The process of educating our children begins the moment they enter the world. No, the foray isn’t so formal at the outset, as the primary parental motivations are the basic, essential needs of the infant – feeding, clothing, cocooning, protecting, loving, touching, bathing. We may buy organic baby food or make our own to help our child get the most nutrients in the most unadulterated form. We may purchase learning DVDs, like the “Baby Einstein” series to whet their intellectual appetites early and stoke the fires of curiosity. We may shy away from commercial cleansers and lotions in favor of baby-friendly soaps and natural body butters.
All of these fundamental tasks are informed by the social, political, personal, familial, religious, philosophical, and other imprints parents wish to instill in their children. In fact, the approaches are many and the concomitant rationales are as unique as the potentialities and personalities of the very children being raised. These efforts, acts and intentions are undertaken fervently, ferociously and fiercely in the hope that we propel our children forward. We want them to grow into healthy children who hit expected developmental benchmarks at the – or before – the right times. We want them to be readied – and ripened for the right opportunities at the right moments on all fronts – physiologically, anatomically, psychologically and socially.
Of course, this is only the beginning. As you can see, the competition begins early, but the stakes strike higher and mightier just months after our babies come into the world. It begins with the issue of primary care taking during work hours. Stay-at-home motherhood is perceived as the province of the privileged (women whose husbands earn enough to support an upper-middle class or affluent household with all the expected perks and entitlements) – and the impoverished (those who may argue that their government aid or other programs render their would-be income pointless with the efforts of paid work and the need to secure childcare, which may consume most of their paycheck).
Those women who don’t work or don’t have to work are edged out in envy by those women who don’t work AND have the means to employ a nanny. This nanny may assume care of the children while the mother gets a needed break or pursues other interests. For high-income working women, a nanny represents the best of the best in paid childcare.
Then the battles of the daycare centers/pre-school programs take hold. The commoners, who cannot rely on family care, can’t afford to have a parent stay home and must secure reliable care for their children, generally count on daycare centers or small home-run outfits. I laughably call them “institutions” because many children don’t appear happy in these settings. In my many visits to different programs of all types, the overwhelming majority don’t comfort my maternal instincts. My internal alarms go off, the bells sound and the overwhelming signal is that something is awry.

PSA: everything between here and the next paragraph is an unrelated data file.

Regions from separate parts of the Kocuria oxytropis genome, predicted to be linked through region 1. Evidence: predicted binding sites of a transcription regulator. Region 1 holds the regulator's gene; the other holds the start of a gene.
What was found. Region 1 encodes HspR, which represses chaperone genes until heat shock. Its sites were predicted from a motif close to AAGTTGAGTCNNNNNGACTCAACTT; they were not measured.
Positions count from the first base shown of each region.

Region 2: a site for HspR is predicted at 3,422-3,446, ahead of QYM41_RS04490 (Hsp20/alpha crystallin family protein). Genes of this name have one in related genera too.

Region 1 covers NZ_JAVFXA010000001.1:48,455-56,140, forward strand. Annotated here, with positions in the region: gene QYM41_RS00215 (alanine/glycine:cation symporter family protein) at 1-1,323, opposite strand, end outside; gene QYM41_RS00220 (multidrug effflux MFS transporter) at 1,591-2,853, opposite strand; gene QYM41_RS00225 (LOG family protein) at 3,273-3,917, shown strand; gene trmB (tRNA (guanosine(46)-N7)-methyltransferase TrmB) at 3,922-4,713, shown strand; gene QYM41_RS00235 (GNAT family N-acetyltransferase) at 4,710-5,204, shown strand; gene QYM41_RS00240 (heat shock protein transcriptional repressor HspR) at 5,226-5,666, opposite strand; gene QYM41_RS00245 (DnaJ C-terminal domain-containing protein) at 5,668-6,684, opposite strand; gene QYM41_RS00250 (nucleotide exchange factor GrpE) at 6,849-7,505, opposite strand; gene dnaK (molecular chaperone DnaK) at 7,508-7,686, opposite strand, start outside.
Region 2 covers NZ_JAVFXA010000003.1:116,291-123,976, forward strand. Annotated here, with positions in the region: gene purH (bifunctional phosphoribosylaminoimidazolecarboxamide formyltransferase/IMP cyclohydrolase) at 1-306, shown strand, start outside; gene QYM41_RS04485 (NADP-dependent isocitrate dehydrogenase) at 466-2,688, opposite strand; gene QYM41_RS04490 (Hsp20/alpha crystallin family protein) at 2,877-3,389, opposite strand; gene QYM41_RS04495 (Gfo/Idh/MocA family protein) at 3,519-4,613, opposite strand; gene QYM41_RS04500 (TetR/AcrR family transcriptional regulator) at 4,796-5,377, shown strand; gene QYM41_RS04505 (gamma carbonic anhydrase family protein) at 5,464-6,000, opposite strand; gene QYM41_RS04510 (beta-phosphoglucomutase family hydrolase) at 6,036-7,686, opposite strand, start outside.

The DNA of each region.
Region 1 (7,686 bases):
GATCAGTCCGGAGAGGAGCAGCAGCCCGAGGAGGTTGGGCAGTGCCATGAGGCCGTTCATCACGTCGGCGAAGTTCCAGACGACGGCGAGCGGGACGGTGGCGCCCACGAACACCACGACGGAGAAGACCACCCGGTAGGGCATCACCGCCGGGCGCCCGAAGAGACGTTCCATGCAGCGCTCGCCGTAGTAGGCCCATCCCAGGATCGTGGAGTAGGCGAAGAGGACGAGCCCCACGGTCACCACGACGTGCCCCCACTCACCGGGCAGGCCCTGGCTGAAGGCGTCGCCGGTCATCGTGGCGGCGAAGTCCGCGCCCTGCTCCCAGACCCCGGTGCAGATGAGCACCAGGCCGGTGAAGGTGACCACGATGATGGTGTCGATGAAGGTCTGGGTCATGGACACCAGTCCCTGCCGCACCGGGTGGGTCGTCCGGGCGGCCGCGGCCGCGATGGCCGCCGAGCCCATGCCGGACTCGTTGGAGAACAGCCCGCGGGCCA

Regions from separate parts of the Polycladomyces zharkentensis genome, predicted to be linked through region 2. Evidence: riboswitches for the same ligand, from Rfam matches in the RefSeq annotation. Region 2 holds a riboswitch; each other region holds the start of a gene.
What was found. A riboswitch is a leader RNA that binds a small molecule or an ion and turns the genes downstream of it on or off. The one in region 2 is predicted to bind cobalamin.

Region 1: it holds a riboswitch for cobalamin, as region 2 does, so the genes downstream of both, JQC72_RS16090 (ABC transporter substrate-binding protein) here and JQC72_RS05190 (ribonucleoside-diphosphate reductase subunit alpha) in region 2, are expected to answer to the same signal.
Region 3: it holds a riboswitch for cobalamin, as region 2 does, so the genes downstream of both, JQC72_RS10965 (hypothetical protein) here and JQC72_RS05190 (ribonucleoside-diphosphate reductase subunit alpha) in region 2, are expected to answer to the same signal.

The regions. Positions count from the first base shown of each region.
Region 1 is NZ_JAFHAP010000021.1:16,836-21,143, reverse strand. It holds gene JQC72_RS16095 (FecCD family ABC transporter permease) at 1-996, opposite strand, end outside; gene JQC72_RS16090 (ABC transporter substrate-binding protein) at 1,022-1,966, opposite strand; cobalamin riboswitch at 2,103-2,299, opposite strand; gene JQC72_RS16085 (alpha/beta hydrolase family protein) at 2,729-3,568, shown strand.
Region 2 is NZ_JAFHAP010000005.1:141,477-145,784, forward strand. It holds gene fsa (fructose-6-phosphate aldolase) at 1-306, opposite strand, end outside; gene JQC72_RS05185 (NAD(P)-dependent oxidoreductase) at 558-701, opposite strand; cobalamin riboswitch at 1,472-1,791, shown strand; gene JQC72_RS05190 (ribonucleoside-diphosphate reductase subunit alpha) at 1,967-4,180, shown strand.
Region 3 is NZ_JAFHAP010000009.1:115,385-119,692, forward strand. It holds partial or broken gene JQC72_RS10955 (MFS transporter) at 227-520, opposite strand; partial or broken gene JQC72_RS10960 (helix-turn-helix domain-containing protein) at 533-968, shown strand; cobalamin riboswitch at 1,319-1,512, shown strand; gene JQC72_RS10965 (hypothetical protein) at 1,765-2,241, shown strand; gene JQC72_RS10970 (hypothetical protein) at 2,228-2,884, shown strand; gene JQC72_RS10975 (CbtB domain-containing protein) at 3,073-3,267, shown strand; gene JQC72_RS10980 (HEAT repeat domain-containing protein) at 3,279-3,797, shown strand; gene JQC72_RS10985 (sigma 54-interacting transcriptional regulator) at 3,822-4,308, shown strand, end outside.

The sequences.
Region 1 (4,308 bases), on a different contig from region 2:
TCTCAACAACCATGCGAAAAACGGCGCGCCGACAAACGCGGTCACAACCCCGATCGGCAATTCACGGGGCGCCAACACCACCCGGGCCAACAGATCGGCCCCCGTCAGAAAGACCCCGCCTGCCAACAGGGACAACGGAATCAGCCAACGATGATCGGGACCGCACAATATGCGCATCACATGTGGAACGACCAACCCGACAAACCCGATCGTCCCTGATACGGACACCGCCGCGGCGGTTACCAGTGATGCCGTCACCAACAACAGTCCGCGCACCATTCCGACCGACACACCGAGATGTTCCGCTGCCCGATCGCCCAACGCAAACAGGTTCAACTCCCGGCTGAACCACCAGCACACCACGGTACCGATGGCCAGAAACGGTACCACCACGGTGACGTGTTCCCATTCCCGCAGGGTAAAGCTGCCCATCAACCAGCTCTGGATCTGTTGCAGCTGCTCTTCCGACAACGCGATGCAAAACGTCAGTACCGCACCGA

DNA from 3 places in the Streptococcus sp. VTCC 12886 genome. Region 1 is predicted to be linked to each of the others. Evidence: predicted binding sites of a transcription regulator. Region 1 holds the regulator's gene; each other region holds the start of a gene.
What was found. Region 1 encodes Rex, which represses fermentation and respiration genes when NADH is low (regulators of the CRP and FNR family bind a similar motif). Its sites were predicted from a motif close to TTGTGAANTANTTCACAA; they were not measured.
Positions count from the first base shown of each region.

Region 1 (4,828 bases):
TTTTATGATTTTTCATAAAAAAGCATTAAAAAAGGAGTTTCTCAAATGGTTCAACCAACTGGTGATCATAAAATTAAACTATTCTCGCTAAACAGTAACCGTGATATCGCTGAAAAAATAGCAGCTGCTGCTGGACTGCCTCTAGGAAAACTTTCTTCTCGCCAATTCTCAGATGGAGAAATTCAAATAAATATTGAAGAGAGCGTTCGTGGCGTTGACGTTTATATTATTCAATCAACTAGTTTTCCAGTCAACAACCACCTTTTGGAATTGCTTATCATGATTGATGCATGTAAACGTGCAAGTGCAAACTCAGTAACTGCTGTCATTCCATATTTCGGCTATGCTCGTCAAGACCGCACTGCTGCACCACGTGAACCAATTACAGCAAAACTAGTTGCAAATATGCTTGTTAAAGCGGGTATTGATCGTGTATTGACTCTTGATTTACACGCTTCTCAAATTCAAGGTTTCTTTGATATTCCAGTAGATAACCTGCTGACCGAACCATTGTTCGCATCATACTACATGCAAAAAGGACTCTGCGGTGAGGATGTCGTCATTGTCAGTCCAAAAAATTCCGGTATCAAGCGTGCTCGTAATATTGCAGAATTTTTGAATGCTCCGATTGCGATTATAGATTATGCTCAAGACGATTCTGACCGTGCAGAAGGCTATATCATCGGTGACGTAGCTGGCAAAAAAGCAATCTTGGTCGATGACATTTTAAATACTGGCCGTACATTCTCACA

Organizations like Moms Rising are fighting to raise awareness about a number of issues that make the industrialized United States seem like an anachronism compared to its counterparts. Excellence in childcare is on the agenda – the Children’s Defense Fund estimates that it costs $4,000-$10,000 for childcare for one child per year, on average. Our monthly payments for full-time daycare were nearly as much as our mortgage, at the time, for Little Lady #1 during the first year of her life. Such expenses are uncomfortable, at best, and represent an all-out crisis for many. By the time Little Lady #2 enters Kindergarten, we would have spent about $50,000-$60,000 in childcare for both Little Ladies.
Little Lady #1 has been in some form of outsourced paid care since she was eight weeks old. She doesn’t appear to have been hampered or hurt by my never taking a respite from work and from her being in the care of others for most of her life. (Of course, for me, the guilt rages and the ire occasionally engages on the homestead from the inanity of the breakneck pace that has been my life.).
Fortunately, Little Lady #2 was spared until just recently, when she began attending a childcare program, primarily for social exposure several days a week. Such an arrangement, not being in a commercial childcare setting for 40-50 hours a week, would not be possible without my parents, who pick up more than any grandparent’s share of the slack.
So, how have you weathered the childcare conundrum? Daycare centers? Small, home-based childcare? Does family help pick up the pieces? Nanny? Have you opted to stay home because of one or more of the many considerations: costs, quality of care, hands-on involvement?